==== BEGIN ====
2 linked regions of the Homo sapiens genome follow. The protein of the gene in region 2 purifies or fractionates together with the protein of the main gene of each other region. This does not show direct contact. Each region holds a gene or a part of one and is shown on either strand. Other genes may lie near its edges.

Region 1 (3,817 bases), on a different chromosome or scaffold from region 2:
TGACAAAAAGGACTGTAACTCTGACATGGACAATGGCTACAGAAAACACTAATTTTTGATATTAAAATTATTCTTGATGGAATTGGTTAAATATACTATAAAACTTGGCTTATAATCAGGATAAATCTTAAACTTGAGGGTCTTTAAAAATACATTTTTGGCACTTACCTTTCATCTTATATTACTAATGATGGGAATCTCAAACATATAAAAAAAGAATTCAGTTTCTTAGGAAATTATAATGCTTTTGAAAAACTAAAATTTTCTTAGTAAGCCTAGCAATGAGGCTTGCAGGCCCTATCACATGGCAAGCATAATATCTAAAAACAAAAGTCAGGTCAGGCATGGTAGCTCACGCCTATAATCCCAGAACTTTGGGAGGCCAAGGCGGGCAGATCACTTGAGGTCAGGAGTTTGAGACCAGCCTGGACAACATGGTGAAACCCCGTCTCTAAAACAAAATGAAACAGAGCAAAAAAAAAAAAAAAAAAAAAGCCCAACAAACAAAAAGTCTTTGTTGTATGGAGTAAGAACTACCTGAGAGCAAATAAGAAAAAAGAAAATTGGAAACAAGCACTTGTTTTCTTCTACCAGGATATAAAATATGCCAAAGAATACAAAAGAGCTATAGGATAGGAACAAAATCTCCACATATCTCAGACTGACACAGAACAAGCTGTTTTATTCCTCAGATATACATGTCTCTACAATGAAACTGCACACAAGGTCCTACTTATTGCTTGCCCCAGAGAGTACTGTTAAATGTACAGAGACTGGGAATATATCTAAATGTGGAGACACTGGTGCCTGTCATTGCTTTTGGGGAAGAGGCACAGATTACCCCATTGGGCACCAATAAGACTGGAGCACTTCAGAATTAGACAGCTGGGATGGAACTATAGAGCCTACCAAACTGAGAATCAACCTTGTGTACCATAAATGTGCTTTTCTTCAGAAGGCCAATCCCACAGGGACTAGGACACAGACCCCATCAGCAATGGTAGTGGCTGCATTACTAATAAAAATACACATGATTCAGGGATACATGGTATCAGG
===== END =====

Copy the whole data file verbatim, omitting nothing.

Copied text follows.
2 linked regions of the Homo sapiens genome follow. The protein of the gene in region 2 purifies or fractionates together with the protein of the main gene of each other region. This does not show direct contact. Each region holds a gene or a part of one and is shown on either strand. Other genes may lie near its edges.

Region 1 (3,817 bases), on a different chromosome or scaffold from region 2:
TGACAAAAAGGACTGTAACTCTGACATGGACAATGGCTACAGAAAACACTAATTTTTGATATTAAAATTATTCTTGATGGAATTGGTTAAATATACTATAAAACTTGGCTTATAATCAGGATAAATCTTAAACTTGAGGGTCTTTAAAAATACATTTTTGGCACTTACCTTTCATCTTATATTACTAATGATGGGAATCTCAAACATATAAAAAAAGAATTCAGTTTCTTAGGAAATTATAATGCTTTTGAAAAACTAAAATTTTCTTAGTAAGCCTAGCAATGAGGCTTGCAGGCCCTATCACATGGCAAGCATAATATCTAAAAACAAAAGTCAGGTCAGGCATGGTAGCTCACGCCTATAATCCCAGAACTTTGGGAGGCCAAGGCGGGCAGATCACTTGAGGTCAGGAGTTTGAGACCAGCCTGGACAACATGGTGAAACCCCGTCTCTAAAACAAAATGAAACAGAGCAAAAAAAAAAAAAAAAAAAAAGCCCAACAAACAAAAAGTCTTTGTTGTATGGAGTAAGAACTACCTGAGAGCAAATAAGAAAAAAGAAAATTGGAAACAAGCACTTGTTTTCTTCTACCAGGATATAAAATATGCCAAAGAATACAAAAGAGCTATAGGATAGGAACAAAATCTCCACATATCTCAGACTGACACAGAACAAGCTGTTTTATTCCTCAGATATACATGTCTCTACAATGAAACTGCACACAAGGTCCTACTTATTGCTTGCCCCAGAGAGTACTGTTAAATGTACAGAGACTGGGAATATATCTAAATGTGGAGACACTGGTGCCTGTCATTGCTTTTGGGGAAGAGGCACAGATTACCCCATTGGGCACCAATAAGACTGGAGCACTTCAGAATTAGACAGCTGGGATGGAACTATAGAGCCTACCAAACTGAGAATCAACCTTGTGTACCATAAATGTGCTTTTCTTCAGAAGGCCAATCCCACAGGGACTAGGACACAGACCCCATCAGCAATGGTAGTGGCTGCATTACTAATAAAAATACACATGATTCAGGGATACATGGTATCAGG